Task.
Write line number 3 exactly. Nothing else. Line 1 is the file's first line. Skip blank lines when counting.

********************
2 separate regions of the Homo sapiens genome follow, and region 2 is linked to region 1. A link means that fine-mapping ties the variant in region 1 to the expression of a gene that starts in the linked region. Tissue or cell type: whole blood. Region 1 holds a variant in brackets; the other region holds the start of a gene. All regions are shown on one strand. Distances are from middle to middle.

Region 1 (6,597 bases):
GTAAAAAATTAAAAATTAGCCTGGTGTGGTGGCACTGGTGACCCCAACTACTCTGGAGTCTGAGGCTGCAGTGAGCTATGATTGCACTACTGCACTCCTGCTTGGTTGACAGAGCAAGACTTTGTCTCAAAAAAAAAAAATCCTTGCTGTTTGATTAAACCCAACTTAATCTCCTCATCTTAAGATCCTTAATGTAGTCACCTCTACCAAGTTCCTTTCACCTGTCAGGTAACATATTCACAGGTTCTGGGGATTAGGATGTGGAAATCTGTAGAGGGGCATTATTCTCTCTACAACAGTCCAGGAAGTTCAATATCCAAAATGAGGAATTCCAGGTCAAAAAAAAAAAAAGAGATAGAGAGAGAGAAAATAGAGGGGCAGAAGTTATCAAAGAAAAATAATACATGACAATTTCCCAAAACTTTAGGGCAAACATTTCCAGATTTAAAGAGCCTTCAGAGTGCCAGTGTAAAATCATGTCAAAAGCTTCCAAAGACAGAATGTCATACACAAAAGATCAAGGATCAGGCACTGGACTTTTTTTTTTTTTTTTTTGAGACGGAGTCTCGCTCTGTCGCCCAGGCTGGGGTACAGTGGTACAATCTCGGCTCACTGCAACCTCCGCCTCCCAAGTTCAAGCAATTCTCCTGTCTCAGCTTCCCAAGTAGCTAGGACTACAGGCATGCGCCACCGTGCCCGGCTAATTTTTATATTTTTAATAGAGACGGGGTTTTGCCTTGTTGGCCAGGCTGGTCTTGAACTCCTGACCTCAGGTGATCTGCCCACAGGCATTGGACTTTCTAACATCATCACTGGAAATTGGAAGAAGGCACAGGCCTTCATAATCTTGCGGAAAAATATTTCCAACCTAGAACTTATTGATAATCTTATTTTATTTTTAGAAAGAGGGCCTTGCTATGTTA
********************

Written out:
GTAAAAAATTAAAAATTAGCCTGGTGTGGTGGCACTGGTGACCCCAACTACTCTGGAGTCTGAGGCTGCAGTGAGCTATGATTGCACTACTGCACTCCTGCTTGGTTGACAGAGCAAGACTTTGTCTCAAAAAAAAAAAATCCTTGCTGTTTGATTAAACCCAACTTAATCTCCTCATCTTAAGATCCTTAATGTAGTCACCTCTACCAAGTTCCTTTCACCTGTCAGGTAACATATTCACAGGTTCTGGGGATTAGGATGTGGAAATCTGTAGAGGGGCATTATTCTCTCTACAACAGTCCAGGAAGTTCAATATCCAAAATGAGGAATTCCAGGTCAAAAAAAAAAAAAGAGATAGAGAGAGAGAAAATAGAGGGGCAGAAGTTATCAAAGAAAAATAATACATGACAATTTCCCAAAACTTTAGGGCAAACATTTCCAGATTTAAAGAGCCTTCAGAGTGCCAGTGTAAAATCATGTCAAAAGCTTCCAAAGACAGAATGTCATACACAAAAGATCAAGGATCAGGCACTGGACTTTTTTTTTTTTTTTTTTGAGACGGAGTCTCGCTCTGTCGCCCAGGCTGGGGTACAGTGGTACAATCTCGGCTCACTGCAACCTCCGCCTCCCAAGTTCAAGCAATTCTCCTGTCTCAGCTTCCCAAGTAGCTAGGACTACAGGCATGCGCCACCGTGCCCGGCTAATTTTTATATTTTTAATAGAGACGGGGTTTTGCCTTGTTGGCCAGGCTGGTCTTGAACTCCTGACCTCAGGTGATCTGCCCACAGGCATTGGACTTTCTAACATCATCACTGGAAATTGGAAGAAGGCACAGGCCTTCATAATCTTGCGGAAAAATATTTCCAACCTAGAACTTATTGATAATCTTATTTTATTTTTAGAAAGAGGGCCTTGCTATGTTA